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Metro Pegs Green Line Fiasco On Miscommunications

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Passengers heading towards Anacostia were stranded for more than an hour, many with few updates from Metro.
Elvert Barnes: http://www.flickr.com/photos/perspective/7704216136/
Passengers heading towards Anacostia were stranded for more than an hour, many with few updates from Metro.

In an official report released Thursday, the Washington Metropolitan Area Transit Authority is faulting a miscommunication among emergency responders for contributing to the Jan. 30 fiasco on the Green Line that left hundreds of passengers stuck in the tunnels.

Two packed Green Line trains heading outbound toward the Anacostia station in Southeast D.C. shortly before 4:30 p.m. ran into a problem. A malfunctioning electrical insulator was smoking, so the trains had to be single-tracked around it. That, however, is a routine problem. What happened after it was not.

"Due to a miscommunication between Metro transit police officials and their liaison in the rail control center, police on the platform at Anacostia were unaware of the planned train route, and when they saw the train lights coming in on Track 2 believed there was an immediate life safety threat to the track personnel repairing the insulator," said Dave Kubicek, Metro's deputy general manager of operations, at the transit agency's board meeting.

So police shut down the power to the third rail, causing the two rush hour trains to stop in the tunnel — the first not far from the Anacostia platform. A short time later, Metro was ready to turn the power back on.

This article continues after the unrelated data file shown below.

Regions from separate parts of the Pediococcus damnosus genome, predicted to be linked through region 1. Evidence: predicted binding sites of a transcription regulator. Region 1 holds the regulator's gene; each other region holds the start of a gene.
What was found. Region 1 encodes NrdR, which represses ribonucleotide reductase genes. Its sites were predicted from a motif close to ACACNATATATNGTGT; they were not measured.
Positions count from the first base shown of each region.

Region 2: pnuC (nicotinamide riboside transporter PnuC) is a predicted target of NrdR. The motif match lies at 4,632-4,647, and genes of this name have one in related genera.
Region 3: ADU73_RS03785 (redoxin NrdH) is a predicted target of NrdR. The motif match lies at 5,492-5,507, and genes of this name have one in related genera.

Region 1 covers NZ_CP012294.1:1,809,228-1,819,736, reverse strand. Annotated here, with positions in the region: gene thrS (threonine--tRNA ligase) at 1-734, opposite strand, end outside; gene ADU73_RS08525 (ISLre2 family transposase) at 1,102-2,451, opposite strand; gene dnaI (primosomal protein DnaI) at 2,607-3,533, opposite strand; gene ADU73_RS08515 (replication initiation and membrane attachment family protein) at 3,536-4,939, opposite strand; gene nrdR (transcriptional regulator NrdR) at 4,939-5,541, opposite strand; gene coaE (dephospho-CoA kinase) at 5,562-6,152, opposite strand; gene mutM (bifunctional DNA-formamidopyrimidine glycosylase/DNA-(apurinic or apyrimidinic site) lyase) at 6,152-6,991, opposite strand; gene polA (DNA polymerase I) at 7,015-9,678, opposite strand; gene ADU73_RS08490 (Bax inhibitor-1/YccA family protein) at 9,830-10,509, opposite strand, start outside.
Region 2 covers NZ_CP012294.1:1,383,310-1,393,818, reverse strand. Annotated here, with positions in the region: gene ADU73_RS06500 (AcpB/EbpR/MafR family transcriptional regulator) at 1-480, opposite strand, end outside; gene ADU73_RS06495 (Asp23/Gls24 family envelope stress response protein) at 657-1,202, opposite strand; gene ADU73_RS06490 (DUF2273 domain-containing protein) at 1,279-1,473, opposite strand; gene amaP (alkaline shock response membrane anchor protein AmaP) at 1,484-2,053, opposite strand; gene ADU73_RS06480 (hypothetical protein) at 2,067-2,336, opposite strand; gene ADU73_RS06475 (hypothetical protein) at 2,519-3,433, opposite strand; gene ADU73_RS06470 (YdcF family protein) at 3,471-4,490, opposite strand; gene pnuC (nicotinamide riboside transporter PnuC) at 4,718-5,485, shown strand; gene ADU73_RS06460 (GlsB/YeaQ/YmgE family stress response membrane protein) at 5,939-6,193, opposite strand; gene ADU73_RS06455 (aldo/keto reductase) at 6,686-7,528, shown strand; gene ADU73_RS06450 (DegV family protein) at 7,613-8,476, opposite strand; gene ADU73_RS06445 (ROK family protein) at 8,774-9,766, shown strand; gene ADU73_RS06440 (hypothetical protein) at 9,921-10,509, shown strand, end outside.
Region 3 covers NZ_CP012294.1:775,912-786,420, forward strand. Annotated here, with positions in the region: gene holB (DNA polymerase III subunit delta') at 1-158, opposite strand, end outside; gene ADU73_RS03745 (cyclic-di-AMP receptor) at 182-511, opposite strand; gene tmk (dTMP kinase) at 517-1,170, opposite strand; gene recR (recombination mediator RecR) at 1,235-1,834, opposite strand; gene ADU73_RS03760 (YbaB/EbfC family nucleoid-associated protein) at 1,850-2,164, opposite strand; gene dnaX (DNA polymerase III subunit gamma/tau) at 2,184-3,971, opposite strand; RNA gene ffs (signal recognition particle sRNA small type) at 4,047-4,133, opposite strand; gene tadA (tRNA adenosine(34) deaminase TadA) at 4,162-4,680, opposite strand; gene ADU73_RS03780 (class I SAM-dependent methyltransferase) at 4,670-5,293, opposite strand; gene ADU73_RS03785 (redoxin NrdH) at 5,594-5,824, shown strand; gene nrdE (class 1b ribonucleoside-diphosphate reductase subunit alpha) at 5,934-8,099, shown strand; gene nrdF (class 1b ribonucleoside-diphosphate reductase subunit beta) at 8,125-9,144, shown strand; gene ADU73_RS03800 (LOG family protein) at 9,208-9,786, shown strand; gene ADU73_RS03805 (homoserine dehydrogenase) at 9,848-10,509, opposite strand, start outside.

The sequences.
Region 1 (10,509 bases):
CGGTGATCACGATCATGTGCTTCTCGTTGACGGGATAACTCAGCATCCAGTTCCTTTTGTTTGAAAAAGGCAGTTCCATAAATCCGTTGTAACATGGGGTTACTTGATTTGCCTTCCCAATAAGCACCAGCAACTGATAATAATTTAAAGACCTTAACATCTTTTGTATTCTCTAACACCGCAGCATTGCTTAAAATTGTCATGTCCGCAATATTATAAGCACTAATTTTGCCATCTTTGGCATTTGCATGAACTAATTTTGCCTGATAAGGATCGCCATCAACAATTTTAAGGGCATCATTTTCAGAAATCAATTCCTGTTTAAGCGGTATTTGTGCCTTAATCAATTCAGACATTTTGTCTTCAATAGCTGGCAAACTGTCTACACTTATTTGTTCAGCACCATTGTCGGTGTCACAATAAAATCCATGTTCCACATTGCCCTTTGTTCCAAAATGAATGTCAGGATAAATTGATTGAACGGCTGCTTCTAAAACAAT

"They were approximately 1 to 2 minutes from restoring power when they received reports of self-evacuations and determined it was no longer safe to restore power or move the trains," Kubicek said.

Metro's report says the last of the stranded passengers were de-boarded at Anacostia an hour and 20 minutes after power was lost. The investigation found that the agency's response to the trains "was faster than in prior incidents and improvements were evident in several key areas of emergency response."

However, some Metro board members said the most dangerous aspect of this episode was the decisions by passengers on both stranded trains to escape and walk down the tunnels against the wishes of the train operators. On the train further from the platform, the report says "one passenger challenged the operator by demanding information about when power would be restored. Against the operator's urging, this passenger and others began self-evacuating."

Metro also reviewed its attempts to communicate with stranded passengers during the incident and found that many passengers were frustrated with incomplete information. As for rail riders who were stuck somewhere with smartphone service, Metro staff managed to tweet 79 times, less than every two minutes, updates on service status.

The incident forced Metro's General Manager to issue an apology to customers via email. Among the investigation's recommendations is to reinforce proper procedures for transit police after the activation of an Emergency Trip Station, which can shut down third rail power in the area of a mechanical problem.

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